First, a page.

Pitts, V.T (2011) Technologies of Culture: Digital Feature Filmmaking in New Zealand. New Cinemas: Journal of Contemporary Film, 9 (1). pp. 3-17. ISSN 1474-2756.
This article provides the first overview of contemporary low budget digital cinema in New Zealand, the first decade of which has resulted in a body of fiction films that contest the national cinematic canon in terms of thematic and representational emphases as well as narrative and aesthetic strategies. To investigate the causes and consequences of these departures, the output and methods of New Zealand’s digital feature filmmakers are explored, revealing how shifts in creative processes and increased access to the means of production enabled by low cost, lightweight digital video intersect with the proliferating cultural affiliations of emerging filmmakers to produce change. I thus argue that the very ontology of digital video and associated medium-specific practices are increasingly integral to culturally and aesthetically pluralistic projections in New Zealand cinema. As a consequence, I also argue for public investment in the sector and the alteration of funding policies designed for large-budget productions so that a tier of filmmaking ripe for experimentation and innovation can exist in fruitful dialogue with more mainstream fare.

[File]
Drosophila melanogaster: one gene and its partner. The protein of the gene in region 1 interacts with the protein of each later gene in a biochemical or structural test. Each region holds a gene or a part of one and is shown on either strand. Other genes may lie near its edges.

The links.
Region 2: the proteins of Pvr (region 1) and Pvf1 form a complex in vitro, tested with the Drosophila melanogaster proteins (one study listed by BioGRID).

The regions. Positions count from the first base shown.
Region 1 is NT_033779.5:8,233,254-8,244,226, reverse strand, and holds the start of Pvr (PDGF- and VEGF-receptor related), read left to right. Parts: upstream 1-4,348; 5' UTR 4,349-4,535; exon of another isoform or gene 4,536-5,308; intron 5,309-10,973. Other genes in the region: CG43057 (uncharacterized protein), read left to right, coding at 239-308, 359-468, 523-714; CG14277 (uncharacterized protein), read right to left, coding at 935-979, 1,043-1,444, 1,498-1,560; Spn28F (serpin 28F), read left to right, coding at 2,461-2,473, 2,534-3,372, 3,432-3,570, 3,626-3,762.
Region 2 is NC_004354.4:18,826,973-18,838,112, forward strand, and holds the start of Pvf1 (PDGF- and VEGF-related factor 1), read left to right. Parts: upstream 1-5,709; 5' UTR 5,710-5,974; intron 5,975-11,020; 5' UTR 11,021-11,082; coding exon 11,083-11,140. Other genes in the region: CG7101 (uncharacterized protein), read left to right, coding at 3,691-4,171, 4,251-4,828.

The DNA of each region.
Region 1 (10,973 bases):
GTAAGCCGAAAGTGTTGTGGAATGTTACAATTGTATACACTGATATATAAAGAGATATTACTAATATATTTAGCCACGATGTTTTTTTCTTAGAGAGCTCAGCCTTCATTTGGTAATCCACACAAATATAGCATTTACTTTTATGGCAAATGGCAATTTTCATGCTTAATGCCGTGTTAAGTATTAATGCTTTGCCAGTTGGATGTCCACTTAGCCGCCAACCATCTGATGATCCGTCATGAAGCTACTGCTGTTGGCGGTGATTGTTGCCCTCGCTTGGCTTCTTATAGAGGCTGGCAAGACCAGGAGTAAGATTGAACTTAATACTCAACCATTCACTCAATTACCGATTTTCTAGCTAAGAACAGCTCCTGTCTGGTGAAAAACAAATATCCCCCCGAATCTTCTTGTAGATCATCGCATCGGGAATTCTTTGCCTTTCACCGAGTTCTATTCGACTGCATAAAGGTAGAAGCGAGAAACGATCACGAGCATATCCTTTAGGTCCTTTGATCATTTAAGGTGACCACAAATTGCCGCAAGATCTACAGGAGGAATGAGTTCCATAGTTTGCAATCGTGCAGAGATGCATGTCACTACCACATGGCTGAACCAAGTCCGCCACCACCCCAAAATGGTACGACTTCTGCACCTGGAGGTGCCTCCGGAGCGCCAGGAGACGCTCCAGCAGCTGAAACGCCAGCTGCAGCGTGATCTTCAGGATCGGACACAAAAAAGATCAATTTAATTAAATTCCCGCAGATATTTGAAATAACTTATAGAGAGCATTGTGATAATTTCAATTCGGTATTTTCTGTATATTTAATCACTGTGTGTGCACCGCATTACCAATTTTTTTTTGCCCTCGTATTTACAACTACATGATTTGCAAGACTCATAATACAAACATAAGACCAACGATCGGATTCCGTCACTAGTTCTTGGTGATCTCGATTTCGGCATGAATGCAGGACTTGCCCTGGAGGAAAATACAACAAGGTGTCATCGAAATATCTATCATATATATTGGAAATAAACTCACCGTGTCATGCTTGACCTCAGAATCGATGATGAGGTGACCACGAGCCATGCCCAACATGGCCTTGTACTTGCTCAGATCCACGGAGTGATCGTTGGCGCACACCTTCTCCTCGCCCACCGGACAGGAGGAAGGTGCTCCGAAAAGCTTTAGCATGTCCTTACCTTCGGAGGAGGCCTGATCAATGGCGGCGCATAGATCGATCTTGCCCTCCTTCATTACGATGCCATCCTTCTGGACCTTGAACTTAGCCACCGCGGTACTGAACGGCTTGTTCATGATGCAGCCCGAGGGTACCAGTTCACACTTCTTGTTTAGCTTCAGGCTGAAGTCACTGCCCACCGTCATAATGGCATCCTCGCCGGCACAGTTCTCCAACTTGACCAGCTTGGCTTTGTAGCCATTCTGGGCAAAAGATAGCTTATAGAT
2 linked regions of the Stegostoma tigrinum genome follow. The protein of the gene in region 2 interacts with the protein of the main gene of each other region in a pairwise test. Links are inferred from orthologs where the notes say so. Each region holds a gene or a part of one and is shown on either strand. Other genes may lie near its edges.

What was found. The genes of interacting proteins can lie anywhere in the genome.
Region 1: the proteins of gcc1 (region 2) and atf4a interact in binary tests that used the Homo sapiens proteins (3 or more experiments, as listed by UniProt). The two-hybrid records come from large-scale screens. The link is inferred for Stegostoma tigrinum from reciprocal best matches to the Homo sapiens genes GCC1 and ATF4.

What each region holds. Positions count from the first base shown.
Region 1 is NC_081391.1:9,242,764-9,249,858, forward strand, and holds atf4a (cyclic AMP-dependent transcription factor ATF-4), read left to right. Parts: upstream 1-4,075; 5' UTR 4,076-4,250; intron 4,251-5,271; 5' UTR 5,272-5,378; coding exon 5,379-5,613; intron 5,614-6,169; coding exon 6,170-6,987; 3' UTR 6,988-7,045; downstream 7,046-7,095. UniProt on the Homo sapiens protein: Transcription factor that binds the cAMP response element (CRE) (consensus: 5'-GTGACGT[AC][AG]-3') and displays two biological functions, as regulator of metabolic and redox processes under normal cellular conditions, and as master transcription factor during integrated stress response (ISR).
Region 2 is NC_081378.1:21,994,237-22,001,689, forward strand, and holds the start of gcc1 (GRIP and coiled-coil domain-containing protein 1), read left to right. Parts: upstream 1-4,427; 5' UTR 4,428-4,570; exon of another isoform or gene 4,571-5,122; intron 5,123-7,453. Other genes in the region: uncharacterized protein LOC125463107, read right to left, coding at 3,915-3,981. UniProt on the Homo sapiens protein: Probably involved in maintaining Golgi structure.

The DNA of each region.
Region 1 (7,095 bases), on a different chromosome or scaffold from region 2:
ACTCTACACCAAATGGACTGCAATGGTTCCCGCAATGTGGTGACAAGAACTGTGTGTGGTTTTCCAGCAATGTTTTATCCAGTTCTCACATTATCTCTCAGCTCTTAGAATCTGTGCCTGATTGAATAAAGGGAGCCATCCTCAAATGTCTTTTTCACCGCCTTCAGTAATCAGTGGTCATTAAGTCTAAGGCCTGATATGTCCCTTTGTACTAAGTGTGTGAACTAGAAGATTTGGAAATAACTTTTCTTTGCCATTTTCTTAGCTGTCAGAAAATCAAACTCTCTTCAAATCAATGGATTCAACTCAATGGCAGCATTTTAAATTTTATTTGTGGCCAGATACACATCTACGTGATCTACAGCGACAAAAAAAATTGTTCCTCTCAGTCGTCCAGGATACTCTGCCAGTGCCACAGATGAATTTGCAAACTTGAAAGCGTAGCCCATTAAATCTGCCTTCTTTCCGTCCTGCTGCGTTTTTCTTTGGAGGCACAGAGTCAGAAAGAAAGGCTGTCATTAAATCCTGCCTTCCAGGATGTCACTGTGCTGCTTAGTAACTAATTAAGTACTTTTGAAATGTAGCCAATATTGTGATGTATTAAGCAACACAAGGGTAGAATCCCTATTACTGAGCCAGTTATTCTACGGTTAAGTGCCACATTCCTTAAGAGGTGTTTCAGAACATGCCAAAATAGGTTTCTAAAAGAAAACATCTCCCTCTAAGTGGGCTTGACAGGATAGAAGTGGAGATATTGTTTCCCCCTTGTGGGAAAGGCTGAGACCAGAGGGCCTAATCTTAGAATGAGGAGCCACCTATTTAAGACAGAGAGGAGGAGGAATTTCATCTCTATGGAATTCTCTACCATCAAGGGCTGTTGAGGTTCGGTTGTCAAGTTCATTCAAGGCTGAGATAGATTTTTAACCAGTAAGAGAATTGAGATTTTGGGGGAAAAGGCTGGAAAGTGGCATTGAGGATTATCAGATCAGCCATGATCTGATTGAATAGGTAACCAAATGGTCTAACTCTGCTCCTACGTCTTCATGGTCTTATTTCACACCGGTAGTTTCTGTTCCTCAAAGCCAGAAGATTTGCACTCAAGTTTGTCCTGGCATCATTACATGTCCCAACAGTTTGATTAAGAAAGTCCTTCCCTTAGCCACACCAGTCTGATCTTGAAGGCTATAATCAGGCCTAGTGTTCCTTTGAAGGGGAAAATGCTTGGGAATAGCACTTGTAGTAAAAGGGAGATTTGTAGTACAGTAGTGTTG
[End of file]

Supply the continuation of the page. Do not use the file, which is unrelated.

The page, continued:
|Uncontrolled keywords:||digital filmmaking convergence technology and creativity New Zealand cinema small nation cinema policy filmmaking process|
|Subjects:||P Language and Literature > PB Modern European Languages (inc film, TV and radio studies) > PB2994 Film Studies|
|Divisions:||Faculties > Humanities > School of Arts > Film|
|Depositing User:||V.T. Pitts|
|Date Deposited:||10 Oct 2012 21:02|
|Last Modified:||12 Feb 2013 10:13|
|Resource URI:||http://kar.kent.ac.uk/id/eprint/31512 (The current URI for this page, for reference purposes)|
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